About 8000 years ago (6000BP), we started to reverse the slide of Carbon dioxide and about 5000 years ago (3000BP) we started to reverse the slide of methane, just as man reached a population and a technology capable of doing so.  So what were we doing.  We started agriculture, using the plow which releases carbon from the soils, used fire to clear areas and started to grow rice in ponds which as with any swamp, releases methane.  We didn't reverse the slide into the next glacial but considerably slowed down the slide.

In fact, despite our effect on climate, we just reached the tipping point in which continental glaciers began to from.  Ruddiman's book says two factors tipped us over into this situation.  First there was the Black Death in the 'Old World' which again and again wiped out around a third of the population.  Huge areas which were under cultivation, reverted to forests, sucking carbon out of the air and cooling the climate.

The other event was the arrival of European man in the Americas.  We brought with us a whole range of diseases that the indiginous population had had no contact with and hence no immunity to these diseases.  Recent archeology has made it clear that the indiginous population was far larger than we thought.  For instance, in the jungles of the Amazon, vegetation rapidly took over and made it very hard to see traces of earlier civilizations.  With the advent of methods to look down with Lydar from aircraft, we see the remains of human activity in areas completely vegetated today.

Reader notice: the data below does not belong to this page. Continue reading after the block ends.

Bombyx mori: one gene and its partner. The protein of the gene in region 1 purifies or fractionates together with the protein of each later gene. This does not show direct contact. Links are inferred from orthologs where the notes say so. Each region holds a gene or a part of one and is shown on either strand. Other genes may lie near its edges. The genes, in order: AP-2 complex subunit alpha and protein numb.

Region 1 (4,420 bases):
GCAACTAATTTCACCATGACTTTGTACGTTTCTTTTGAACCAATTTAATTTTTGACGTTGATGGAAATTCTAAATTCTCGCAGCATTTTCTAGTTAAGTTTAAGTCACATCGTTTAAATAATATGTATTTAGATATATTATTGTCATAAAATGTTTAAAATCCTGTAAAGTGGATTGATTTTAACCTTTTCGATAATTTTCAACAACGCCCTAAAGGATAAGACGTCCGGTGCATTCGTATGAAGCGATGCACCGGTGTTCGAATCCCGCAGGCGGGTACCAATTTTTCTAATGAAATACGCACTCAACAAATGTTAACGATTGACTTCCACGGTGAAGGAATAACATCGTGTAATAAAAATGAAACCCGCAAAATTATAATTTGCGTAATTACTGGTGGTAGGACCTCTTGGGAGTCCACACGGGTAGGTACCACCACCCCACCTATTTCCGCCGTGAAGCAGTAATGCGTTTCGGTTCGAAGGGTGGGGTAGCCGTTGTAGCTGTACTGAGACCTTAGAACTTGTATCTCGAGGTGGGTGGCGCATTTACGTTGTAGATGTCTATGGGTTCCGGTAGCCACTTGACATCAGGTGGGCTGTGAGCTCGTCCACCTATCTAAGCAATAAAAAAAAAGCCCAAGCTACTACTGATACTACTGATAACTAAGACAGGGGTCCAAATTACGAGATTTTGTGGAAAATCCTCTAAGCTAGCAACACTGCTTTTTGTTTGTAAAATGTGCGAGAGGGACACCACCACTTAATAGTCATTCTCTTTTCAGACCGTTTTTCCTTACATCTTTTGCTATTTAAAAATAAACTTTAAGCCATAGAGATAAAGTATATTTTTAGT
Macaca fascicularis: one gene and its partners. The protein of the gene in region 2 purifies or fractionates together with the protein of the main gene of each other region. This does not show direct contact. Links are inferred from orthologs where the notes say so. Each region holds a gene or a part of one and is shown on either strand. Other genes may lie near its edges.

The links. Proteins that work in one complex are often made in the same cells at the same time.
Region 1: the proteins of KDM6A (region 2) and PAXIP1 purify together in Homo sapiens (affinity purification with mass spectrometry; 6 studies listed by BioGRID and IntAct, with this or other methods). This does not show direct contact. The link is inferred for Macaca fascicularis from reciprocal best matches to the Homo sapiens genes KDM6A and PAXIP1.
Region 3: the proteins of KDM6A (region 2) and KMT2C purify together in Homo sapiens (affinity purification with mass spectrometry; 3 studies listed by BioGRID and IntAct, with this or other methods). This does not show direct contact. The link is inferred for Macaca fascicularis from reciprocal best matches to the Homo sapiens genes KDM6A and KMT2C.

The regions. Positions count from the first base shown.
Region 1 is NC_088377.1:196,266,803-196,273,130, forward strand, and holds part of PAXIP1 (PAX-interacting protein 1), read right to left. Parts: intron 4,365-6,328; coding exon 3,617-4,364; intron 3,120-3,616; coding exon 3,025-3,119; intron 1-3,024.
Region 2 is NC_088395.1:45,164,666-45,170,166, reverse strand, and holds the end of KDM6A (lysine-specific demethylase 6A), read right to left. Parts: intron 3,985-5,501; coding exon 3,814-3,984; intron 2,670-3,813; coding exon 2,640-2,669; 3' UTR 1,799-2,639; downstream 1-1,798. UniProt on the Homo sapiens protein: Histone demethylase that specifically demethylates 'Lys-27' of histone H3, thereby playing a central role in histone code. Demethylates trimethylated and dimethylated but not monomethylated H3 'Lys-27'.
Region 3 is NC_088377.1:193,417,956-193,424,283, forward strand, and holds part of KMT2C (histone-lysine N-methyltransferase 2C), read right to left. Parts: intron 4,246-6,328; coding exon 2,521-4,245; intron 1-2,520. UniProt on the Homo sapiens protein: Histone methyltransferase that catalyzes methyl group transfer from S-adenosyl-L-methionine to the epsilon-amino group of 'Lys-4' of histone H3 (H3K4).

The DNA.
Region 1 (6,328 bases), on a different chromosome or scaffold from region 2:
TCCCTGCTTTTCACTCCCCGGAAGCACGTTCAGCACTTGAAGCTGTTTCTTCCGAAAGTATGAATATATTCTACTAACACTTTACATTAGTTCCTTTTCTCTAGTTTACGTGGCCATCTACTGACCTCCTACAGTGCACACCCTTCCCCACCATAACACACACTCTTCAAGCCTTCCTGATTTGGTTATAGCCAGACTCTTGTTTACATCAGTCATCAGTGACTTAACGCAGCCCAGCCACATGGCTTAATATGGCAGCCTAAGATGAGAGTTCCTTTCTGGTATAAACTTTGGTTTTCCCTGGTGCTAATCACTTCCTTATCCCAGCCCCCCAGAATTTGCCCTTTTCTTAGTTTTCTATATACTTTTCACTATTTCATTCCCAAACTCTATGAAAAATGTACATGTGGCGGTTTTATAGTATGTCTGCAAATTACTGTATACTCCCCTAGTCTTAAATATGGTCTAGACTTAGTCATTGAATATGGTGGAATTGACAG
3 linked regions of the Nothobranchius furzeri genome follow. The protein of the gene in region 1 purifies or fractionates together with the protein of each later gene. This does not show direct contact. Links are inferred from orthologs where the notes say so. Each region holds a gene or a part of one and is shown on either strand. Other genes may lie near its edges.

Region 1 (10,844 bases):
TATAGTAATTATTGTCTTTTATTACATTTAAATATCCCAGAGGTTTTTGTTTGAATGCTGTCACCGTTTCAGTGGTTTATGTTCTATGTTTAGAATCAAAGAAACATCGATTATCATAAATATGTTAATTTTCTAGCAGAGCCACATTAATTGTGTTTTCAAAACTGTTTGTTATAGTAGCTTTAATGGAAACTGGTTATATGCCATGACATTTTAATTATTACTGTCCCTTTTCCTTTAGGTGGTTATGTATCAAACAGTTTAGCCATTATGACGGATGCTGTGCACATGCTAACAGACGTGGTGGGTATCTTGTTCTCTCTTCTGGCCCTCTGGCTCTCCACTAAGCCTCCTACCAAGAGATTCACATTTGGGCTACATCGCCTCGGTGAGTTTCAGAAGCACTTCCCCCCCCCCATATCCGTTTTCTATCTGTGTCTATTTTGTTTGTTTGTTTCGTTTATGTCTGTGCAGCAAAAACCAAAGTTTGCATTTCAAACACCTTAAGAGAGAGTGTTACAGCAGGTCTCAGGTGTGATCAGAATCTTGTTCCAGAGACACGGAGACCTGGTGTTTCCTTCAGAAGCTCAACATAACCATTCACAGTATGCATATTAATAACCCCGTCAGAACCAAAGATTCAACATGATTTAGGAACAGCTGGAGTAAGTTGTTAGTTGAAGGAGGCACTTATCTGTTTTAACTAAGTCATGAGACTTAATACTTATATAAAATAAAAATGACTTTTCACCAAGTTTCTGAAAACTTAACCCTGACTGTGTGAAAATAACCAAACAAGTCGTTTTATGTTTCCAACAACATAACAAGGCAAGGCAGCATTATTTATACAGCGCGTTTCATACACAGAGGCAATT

In places like Virginia, the first Europeans reported stepping off their boats into fields of pumpkin, corn and beans.  50 years later this was all forest.  The people had disappeared and the forest had taken over.  All this sucked carbon out of the atmosphere and tipped us over into the accumulation of snow from year to year.

This can be seen around the high lands of Baffin Island.  In North America, this is where the snow begins to accumulate.  There is a ring of dead lichens around this area.  Despite their hardiness, the one thing lichens can't survive is a lack of light.  They are a symbiosis between a fungus and a photosynthetic organism.

Following this we were entering into an industrial revolution and reversed the fall of Carbon dioxide in the atmosphere and the snow melted back and we were off toward too much of a good thing which we are in today.  Releasing just enough carbon that is sequestered under ground to hold off the next glacial is probably a good thing.  After all, a new glacial would bulldoze New York and other cities into the sea.  But we have gone overboard and New York is likely to be drowned instead.